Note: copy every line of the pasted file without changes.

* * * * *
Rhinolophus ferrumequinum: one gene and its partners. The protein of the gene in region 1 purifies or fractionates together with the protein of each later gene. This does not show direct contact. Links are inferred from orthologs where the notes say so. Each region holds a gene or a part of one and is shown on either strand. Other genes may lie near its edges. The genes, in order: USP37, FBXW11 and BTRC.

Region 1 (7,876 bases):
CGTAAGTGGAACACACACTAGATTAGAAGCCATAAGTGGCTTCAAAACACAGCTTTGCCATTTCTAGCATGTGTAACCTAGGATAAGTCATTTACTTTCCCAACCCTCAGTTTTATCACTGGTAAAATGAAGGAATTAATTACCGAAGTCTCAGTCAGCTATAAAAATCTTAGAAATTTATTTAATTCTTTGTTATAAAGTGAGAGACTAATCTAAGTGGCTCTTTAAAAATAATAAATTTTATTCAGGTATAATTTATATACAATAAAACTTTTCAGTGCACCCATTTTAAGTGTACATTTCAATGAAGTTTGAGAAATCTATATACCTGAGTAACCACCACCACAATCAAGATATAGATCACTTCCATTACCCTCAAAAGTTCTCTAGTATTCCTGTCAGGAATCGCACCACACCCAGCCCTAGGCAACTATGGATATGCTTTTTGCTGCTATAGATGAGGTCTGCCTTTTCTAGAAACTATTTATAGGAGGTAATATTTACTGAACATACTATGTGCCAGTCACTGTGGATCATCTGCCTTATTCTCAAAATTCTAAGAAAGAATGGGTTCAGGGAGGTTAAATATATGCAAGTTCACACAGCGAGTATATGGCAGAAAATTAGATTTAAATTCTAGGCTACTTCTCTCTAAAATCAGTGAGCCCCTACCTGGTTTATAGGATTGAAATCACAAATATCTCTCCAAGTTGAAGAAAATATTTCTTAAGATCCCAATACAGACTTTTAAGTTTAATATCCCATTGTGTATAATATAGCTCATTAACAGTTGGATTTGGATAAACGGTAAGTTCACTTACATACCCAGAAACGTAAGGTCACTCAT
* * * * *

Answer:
Rhinolophus ferrumequinum: one gene and its partners. The protein of the gene in region 1 purifies or fractionates together with the protein of each later gene. This does not show direct contact. Links are inferred from orthologs where the notes say so. Each region holds a gene or a part of one and is shown on either strand. Other genes may lie near its edges. The genes, in order: USP37, FBXW11 and BTRC.

Region 1 (7,876 bases):
CGTAAGTGGAACACACACTAGATTAGAAGCCATAAGTGGCTTCAAAACACAGCTTTGCCATTTCTAGCATGTGTAACCTAGGATAAGTCATTTACTTTCCCAACCCTCAGTTTTATCACTGGTAAAATGAAGGAATTAATTACCGAAGTCTCAGTCAGCTATAAAAATCTTAGAAATTTATTTAATTCTTTGTTATAAAGTGAGAGACTAATCTAAGTGGCTCTTTAAAAATAATAAATTTTATTCAGGTATAATTTATATACAATAAAACTTTTCAGTGCACCCATTTTAAGTGTACATTTCAATGAAGTTTGAGAAATCTATATACCTGAGTAACCACCACCACAATCAAGATATAGATCACTTCCATTACCCTCAAAAGTTCTCTAGTATTCCTGTCAGGAATCGCACCACACCCAGCCCTAGGCAACTATGGATATGCTTTTTGCTGCTATAGATGAGGTCTGCCTTTTCTAGAAACTATTTATAGGAGGTAATATTTACTGAACATACTATGTGCCAGTCACTGTGGATCATCTGCCTTATTCTCAAAATTCTAAGAAAGAATGGGTTCAGGGAGGTTAAATATATGCAAGTTCACACAGCGAGTATATGGCAGAAAATTAGATTTAAATTCTAGGCTACTTCTCTCTAAAATCAGTGAGCCCCTACCTGGTTTATAGGATTGAAATCACAAATATCTCTCCAAGTTGAAGAAAATATTTCTTAAGATCCCAATACAGACTTTTAAGTTTAATATCCCATTGTGTATAATATAGCTCATTAACAGTTGGATTTGGATAAACGGTAAGTTCACTTACATACCCAGAAACGTAAGGTCACTCAT